Effects of Obesity and Sex on the Energetic Cost and Preferred ...
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Effects of Obesity and Sex on the Energetic Cost and Preferred ...


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6 Oct 2005 – Med Sci Sports 37: 649-656, 2005. 39. Shipman DW, Donelan JM, Kram R, and Kuo AD. Metabolic cost of lateral leg swing in human walking.



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rAitlcsei  nrPse.SJ A pp lhPsyoi lO(tcbore6  ,0250.)d io1:.01125j/palphpsyoi.l0067Effects of Obesity and Sex on the Energetic Cost and Preferred Speed of WalkingRaymond C. Browning, Emily A. Baker, Jessica A. Herron and Rodger KramDepartment of Integrative PhysiologyUniversity of ColoradoBoulder, CO 80309-0354Running Head: Obesity and the energetic cost of walkingoCypAddress for correspondence:Raymond BrowningDepartment of Integrative Physiology354 UCBBUounlidveerr,s iCtyO  o f8 0C3o0l9or-a0d3o54Phone: 303-492-0926Fax: 303-492-4009E-mail: raymond.browning@colorado.eduirhg t ©0250b  yht emArecinaP yhislogocilaS coeiyt. .70250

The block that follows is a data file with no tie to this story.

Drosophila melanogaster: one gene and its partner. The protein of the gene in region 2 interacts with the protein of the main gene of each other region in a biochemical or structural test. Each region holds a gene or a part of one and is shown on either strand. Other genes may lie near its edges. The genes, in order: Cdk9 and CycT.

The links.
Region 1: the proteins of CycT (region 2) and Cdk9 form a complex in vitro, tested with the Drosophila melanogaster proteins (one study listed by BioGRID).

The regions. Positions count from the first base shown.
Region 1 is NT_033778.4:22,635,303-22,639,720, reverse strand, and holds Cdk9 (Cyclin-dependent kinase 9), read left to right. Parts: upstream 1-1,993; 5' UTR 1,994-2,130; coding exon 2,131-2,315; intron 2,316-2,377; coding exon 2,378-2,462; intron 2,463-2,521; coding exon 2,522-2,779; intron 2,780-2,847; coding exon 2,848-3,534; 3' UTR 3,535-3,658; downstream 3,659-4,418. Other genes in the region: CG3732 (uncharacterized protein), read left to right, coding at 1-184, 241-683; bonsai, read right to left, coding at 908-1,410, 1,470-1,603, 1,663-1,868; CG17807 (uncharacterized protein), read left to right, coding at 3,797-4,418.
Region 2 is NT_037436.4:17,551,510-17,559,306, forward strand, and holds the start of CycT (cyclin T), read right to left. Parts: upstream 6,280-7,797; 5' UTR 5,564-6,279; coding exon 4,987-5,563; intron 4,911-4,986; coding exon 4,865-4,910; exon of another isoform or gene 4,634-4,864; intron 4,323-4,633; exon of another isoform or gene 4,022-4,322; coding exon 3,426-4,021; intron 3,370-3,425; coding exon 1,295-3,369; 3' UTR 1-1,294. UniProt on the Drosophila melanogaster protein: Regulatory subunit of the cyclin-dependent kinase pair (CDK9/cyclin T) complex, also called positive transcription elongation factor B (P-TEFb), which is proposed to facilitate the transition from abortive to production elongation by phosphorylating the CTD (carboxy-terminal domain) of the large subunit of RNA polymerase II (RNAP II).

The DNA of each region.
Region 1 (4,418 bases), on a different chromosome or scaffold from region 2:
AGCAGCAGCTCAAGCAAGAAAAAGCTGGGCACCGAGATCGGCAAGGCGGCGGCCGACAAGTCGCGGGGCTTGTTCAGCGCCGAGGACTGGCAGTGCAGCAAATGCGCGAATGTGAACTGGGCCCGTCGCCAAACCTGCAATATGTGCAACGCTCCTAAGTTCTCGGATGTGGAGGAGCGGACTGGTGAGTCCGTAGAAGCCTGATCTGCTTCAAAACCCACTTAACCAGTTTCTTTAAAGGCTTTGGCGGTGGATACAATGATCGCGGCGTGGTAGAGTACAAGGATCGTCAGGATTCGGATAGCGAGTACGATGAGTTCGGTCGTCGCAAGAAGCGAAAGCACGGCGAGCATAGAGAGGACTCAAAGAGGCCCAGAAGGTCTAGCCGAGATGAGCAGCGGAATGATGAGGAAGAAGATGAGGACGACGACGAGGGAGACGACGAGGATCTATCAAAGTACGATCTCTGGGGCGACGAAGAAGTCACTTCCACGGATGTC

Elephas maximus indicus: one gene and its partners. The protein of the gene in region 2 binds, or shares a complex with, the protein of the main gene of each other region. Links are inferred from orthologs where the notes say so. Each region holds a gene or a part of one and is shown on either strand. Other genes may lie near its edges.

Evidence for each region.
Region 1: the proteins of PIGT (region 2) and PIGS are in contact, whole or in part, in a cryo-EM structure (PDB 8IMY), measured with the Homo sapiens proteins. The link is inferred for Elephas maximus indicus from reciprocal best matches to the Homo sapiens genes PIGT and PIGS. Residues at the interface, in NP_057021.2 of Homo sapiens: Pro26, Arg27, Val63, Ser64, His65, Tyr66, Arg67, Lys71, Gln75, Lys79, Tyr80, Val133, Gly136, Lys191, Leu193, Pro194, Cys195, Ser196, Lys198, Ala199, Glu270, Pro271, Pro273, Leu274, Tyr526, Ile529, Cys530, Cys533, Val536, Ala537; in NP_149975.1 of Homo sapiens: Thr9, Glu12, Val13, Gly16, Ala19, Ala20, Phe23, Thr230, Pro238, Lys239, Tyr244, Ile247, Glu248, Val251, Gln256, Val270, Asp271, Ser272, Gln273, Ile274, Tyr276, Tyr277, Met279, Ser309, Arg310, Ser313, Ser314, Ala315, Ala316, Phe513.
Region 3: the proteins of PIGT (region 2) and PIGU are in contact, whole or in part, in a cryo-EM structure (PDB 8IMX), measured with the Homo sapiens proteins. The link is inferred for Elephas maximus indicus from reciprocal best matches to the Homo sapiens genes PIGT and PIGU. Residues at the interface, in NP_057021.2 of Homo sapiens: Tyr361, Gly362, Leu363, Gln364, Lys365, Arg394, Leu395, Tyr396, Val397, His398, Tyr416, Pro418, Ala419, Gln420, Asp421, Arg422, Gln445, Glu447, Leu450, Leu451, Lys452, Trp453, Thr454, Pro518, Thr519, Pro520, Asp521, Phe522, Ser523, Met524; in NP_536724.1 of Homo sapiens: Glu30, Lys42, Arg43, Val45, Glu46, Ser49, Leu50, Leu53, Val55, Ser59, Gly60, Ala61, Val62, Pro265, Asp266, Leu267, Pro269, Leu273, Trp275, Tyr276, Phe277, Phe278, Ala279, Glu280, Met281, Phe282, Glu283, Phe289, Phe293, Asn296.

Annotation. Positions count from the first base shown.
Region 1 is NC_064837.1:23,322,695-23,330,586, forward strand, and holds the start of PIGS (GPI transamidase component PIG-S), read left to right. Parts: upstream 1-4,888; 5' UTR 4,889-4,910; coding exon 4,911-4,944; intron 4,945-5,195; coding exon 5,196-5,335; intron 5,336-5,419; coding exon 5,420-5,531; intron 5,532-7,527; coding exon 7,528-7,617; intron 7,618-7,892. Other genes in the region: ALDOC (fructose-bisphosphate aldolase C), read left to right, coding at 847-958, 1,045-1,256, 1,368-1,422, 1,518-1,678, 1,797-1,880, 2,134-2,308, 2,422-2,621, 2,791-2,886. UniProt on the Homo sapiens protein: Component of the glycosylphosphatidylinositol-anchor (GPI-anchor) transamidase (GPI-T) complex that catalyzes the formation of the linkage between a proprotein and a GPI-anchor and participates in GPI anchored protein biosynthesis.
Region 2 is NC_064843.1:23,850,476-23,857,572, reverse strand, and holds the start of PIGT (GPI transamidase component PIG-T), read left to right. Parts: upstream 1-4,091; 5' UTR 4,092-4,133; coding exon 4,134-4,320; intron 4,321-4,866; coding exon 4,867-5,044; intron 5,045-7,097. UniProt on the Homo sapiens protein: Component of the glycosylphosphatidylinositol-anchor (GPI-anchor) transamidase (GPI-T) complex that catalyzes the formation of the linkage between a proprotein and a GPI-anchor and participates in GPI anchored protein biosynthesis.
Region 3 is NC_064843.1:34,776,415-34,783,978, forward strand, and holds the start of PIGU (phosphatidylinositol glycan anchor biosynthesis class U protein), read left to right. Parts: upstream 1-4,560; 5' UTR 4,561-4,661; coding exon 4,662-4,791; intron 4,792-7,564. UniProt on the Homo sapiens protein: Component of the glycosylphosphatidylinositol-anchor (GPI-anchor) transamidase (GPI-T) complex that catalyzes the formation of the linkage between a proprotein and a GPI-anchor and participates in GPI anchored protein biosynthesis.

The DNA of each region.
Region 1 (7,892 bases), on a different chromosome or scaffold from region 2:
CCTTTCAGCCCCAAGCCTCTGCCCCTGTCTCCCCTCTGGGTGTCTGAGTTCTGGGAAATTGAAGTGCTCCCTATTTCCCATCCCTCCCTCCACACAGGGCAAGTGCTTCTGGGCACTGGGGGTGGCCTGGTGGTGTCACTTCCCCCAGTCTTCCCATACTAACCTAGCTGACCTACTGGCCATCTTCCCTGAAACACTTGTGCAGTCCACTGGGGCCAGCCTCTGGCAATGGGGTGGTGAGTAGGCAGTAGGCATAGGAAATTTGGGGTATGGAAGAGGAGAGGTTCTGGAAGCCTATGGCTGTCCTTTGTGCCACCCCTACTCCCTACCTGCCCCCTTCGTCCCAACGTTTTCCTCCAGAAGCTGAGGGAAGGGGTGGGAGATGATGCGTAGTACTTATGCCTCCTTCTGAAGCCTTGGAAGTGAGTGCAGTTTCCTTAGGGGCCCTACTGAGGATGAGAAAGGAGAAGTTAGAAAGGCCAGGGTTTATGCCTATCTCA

Abstract1Browning, Raymond C., Emily A. Baker, Jessica A. Herron and Rodger Kram. Effects of obesity and sex on the energetic cost and preferred speed of walking. The metabolic energy cost of walking is determined, to a large degree, by body mass, but it is not clear how body composition and mass distribution influence this cost. We tested the hypothesis that walking would be most expensive for obese women compared to obese men and normal weight women and men. Further, we hypothesized that for all groups, preferred walking speed would correspond to the speed that minimized the gross energy cost per distance. We measured body composition, &VO2max and preferred walking speed of 39 (19 class II obese, 20 normal weight) females and males. We also measured &VO2 and &VCO2 while the subjects walked on a level treadmill at six speeds (0.50 - 1.75 m/s). Both obesity and sex affected the net metabolic rate (W/kg) of walking. Net metabolic rates of obese subjects were only ~10% greater (per kg) than for normal weight subjects and net metabolic rates for females were ~10% greater than males. The increase in net metabolic rate at faster walking speeds was greatest in obese females compared to the other groups. Preferred walking speed was not different across groups (1.42 m/s) and was near the speed that minimized gross energy cost per distance. Surprisingly, mass distribution (thigh mass/body mass) was not related to net metabolic rate, but body composition (% fat) was (r2=0.43). Detailed biomechanical studies of walking are needed to investigate if obese individuals adopt novel energy saving mechanisms during walking.Key Words: locomotion, energy cost per distance, cost of transport, economy, body mass distribution